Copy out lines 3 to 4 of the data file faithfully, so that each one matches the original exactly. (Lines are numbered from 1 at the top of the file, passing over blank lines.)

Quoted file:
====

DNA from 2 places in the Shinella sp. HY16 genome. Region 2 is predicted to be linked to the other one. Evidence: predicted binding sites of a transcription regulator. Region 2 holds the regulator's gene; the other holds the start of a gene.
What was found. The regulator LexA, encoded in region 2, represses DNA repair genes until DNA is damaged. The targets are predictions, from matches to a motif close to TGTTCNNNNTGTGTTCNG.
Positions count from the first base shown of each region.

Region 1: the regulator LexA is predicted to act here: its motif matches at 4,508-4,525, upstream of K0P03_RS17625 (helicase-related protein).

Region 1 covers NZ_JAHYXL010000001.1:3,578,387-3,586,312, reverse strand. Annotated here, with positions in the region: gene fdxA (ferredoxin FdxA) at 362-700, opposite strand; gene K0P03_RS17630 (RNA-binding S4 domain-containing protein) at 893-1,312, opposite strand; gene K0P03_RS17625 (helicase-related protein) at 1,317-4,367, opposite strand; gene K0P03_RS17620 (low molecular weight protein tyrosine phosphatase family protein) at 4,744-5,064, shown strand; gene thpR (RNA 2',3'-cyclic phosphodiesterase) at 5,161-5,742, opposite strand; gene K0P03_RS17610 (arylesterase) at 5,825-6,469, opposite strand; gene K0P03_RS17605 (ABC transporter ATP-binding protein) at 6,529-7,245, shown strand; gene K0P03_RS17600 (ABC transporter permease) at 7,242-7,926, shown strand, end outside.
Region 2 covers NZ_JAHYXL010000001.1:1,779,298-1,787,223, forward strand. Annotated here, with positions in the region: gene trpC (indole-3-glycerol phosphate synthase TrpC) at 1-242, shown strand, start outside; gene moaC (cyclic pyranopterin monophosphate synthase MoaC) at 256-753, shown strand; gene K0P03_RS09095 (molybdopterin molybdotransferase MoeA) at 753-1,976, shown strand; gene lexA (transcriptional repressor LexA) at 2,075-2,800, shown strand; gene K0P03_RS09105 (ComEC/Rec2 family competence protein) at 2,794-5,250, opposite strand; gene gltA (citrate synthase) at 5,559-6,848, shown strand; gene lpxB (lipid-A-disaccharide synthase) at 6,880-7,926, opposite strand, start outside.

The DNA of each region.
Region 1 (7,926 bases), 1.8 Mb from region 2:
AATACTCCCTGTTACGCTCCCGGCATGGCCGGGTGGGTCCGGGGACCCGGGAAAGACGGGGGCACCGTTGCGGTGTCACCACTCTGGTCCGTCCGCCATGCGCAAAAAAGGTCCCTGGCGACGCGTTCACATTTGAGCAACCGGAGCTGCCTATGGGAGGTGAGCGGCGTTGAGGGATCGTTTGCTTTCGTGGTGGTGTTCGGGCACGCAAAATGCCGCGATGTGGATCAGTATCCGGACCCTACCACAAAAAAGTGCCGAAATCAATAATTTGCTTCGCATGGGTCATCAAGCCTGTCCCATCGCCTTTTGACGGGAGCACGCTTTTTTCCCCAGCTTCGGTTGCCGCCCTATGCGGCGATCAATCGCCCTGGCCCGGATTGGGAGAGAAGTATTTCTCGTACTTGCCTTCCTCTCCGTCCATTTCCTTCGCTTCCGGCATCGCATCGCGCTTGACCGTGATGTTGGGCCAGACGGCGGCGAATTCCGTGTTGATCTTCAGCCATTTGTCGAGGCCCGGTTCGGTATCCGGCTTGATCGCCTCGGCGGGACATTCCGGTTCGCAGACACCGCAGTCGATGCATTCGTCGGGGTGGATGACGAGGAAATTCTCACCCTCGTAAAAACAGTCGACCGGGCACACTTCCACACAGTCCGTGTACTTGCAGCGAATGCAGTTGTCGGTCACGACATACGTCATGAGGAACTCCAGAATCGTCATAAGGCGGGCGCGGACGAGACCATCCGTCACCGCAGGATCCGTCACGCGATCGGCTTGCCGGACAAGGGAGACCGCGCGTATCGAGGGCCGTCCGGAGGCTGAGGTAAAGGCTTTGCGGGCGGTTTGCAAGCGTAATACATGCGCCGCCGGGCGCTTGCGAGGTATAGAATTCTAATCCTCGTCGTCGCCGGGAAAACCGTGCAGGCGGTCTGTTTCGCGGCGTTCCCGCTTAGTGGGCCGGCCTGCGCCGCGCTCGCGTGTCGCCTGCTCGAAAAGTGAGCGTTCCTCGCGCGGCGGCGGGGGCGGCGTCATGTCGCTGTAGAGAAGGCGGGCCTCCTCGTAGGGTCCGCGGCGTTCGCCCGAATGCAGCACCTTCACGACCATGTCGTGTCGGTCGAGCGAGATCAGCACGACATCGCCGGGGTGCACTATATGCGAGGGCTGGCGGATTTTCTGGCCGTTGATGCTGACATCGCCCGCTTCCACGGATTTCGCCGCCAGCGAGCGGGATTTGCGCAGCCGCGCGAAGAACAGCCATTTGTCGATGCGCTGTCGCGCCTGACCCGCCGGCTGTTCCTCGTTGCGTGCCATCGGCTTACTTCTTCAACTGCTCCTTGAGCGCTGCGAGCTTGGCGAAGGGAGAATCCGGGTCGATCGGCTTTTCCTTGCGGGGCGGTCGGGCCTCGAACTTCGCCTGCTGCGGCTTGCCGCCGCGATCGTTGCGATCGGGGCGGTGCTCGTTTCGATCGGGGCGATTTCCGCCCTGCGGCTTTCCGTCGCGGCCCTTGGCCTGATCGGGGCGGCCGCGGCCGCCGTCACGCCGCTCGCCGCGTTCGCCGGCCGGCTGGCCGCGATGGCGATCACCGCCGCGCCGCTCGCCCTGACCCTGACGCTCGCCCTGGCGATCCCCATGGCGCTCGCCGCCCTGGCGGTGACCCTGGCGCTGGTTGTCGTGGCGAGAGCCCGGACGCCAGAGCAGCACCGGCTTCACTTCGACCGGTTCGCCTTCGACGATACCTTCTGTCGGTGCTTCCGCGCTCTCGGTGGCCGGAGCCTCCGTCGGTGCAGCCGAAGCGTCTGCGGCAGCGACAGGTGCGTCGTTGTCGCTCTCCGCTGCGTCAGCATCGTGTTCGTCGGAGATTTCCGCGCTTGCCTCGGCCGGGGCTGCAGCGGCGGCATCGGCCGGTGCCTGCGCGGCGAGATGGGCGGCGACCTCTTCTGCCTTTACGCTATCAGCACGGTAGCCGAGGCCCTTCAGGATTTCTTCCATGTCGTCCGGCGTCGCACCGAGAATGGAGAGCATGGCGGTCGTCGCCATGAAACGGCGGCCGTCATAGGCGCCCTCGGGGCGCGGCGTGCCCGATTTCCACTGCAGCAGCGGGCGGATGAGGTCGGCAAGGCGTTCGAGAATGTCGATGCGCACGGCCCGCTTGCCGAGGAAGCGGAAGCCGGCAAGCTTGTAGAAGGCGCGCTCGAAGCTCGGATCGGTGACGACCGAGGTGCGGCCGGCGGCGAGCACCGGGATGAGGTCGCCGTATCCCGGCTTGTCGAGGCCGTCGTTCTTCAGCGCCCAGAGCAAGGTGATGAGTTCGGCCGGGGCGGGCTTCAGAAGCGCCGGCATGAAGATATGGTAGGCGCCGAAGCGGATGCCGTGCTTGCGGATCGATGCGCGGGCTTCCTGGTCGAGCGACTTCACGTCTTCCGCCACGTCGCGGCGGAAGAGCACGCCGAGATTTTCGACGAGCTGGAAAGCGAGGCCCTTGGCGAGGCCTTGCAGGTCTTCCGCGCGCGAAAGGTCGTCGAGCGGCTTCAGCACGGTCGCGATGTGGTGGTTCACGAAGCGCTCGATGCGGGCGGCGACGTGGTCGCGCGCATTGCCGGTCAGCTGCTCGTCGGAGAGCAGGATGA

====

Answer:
Positions count from the first base shown of each region.

Region 1: the regulator LexA is predicted to act here: its motif matches at 4,508-4,525, upstream of K0P03_RS17625 (helicase-related protein).